Top Ten Namibian Attractions

Top Ten Namibian Attractions

       Namibia is a country in southern Africa whose western border is the Atlantic Ocean. It shares land borders with Angola, Zambia, Botswana and South Africa. It gained independence from South Africa on March 21, 1990, following the Namibian War of Independence. Its capital and largest city is Windhoek. The dry lands of Namibia were inhabited since early times by Bushmen, Damara and Namaqua, and since about the 14th century AD by immigrating Bantu who came with the Bantu expansion. It became a German Imperial protectorate in 1884 and remained a German colony until the end of WWI. In 1920, the League of Nations mandated the country to South Africa, which imposed its laws and, from 1948, its apartheid policy. In 1966, uprisings and demands by African leaders led the UN to assume direct responsibility over the territory. It recognized the South West Africa People’s Organization (SWAPO) as the official representative of the Namibian people in 1973. Namibia, however, remained under South African administration during this time. Following internal violence, South Africa installed an interim administration in Namibia in 1985. Namibia obtained full independence from South Africa in 1990, with the exception of Walvis Bay and the Penguin Islands, which remained under South African control until 1994. Namibia has a population of 2.1 million people and a stable multi-party parliamentary democracy. Agriculture, herding, tourism and the mining industry, including mining for gem diamonds, uranium, gold, silver and base metals form the backbone of Namibia’s economy. After Mongolia it is the 2nd least densely populated country in the world. Approximately half the population lives below the international poverty line and the nation has suffered heavily from the effects of HIV/AIDS, with 15% of the adult population infected with HIV in 2007.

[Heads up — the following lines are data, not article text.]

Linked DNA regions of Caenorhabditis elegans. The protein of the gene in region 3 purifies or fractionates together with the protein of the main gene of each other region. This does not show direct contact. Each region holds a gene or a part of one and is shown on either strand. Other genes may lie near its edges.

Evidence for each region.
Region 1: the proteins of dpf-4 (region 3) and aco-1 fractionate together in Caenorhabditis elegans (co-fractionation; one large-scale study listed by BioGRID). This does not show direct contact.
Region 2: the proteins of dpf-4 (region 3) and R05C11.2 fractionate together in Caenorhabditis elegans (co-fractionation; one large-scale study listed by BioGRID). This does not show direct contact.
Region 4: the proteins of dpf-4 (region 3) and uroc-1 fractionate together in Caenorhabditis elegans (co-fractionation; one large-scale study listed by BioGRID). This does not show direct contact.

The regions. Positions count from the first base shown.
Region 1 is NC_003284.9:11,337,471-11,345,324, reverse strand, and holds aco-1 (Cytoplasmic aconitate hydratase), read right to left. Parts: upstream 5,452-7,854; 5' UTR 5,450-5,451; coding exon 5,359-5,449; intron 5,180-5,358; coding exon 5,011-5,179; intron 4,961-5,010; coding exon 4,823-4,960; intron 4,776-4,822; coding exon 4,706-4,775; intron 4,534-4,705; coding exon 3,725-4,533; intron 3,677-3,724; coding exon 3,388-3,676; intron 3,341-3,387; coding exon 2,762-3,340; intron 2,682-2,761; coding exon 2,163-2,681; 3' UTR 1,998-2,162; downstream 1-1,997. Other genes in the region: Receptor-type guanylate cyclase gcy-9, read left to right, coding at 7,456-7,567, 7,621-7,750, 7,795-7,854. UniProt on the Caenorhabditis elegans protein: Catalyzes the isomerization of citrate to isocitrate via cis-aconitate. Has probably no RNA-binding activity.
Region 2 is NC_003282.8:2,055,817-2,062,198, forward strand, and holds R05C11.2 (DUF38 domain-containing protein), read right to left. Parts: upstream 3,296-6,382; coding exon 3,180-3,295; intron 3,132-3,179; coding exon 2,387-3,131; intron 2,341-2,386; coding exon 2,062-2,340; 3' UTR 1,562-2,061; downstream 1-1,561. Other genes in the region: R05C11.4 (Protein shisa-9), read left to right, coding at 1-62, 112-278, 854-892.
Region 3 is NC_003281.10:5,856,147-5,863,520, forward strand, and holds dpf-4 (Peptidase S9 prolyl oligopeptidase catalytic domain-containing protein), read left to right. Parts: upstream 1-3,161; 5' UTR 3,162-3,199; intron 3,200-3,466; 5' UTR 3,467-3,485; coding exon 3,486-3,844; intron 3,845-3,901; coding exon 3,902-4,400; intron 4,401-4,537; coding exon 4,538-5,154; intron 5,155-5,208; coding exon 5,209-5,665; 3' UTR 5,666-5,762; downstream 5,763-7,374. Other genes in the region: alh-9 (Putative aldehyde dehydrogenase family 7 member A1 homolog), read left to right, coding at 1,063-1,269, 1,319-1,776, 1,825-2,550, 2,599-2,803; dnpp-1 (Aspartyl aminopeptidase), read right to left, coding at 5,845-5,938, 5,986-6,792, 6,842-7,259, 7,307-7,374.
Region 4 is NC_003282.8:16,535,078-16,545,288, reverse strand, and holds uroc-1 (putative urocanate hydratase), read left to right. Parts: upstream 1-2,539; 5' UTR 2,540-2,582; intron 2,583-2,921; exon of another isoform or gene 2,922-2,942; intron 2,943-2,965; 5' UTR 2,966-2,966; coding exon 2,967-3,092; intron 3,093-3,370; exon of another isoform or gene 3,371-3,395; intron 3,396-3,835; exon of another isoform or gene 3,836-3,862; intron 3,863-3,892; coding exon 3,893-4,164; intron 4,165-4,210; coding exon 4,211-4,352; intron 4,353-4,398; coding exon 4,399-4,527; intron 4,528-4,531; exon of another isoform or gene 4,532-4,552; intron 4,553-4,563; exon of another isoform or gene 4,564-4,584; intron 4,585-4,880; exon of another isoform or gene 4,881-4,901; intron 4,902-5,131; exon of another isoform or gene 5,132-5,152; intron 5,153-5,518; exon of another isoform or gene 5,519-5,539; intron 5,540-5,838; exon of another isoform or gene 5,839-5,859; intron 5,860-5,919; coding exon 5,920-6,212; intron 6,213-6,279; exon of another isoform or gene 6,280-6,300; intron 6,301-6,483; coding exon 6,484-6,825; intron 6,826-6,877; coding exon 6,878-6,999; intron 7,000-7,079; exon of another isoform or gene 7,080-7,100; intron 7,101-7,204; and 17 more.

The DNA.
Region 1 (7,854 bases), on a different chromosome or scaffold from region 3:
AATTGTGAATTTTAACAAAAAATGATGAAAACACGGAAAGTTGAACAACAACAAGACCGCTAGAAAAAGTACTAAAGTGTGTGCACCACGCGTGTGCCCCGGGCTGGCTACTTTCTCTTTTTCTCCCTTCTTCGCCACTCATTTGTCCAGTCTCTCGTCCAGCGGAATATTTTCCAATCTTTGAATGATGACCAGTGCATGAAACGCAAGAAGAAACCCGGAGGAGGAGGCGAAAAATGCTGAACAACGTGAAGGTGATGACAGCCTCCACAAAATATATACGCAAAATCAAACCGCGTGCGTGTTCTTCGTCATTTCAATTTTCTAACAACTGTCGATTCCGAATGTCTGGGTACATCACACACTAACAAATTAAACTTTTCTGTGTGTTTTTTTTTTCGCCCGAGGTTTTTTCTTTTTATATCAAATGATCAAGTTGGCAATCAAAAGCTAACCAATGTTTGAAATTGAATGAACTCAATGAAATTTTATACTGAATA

1. Namib-Naukluft National Park

    The Namib-Naukluft National Park is a national park of Namibia encompassing part of the Namib Desert (considered the world’s oldest desert) and the Naukluft mountain range. With an overall area of 49.768 square km, the Namib-Naukluft is the largest game park in Africa and the 4th largest in the world. The most well-known area of the park is Sossusvlei, which is the main visitor attraction in Namibia. A surprising collection of creatures survives in the hyper-arid region, including snakes, geckos, unusual insects, hyenas, gemsboks and jackals. More moisture comes in as a fog off the Atlantic Ocean than falls as rain, with the average 106 millimeters of rainfall per year concentrated in the months of February and April.
    Links: National Parks, Top Ten African National Parks, Top Ten Deserts, Top Ten Lizards, Top Ten Snakes, http://en.wikipedia.org/wiki/Namib-Naukluft_National_Park,
  2. Kalahari Desert

    The Kalahari Desert (Dorsland in Afrikaans) is a large semi-arid sandy savanna in Southern Africa extending 900,000 square km (350,000 square mi), covering much of Botswana and parts of Namibia and South Africa, as semi-desert, with huge tracts of excellent grazing after good rains. The Kalahari supports more animals and plants than a true desert. There are small amounts of rainfall and the summer temperature is very high. It usually receives 3–7.5 inches (76–190 mm) of rain per year. The surrounding Kalahari Basin covers over 2,500,000 square km (970,000 square mi) extending farther into Botswana, Namibia and South Africa, and encroaching into parts of Angola, Zambia and Zimbabwe. The only permanent river, the Okavango, flows into a delta in the northwest, forming marshes that are rich in wildlife. Ancient dry riverbeds, called omuramba, traverse the Central Northern reaches of the Kalahari and provide standing pools of water during the rainy season. Previously havens for wild animals from elephant to giraffe, and for predators such as lion and cheetah, the riverbeds are now mostly grazing spots, though leopard or cheetah can still be found.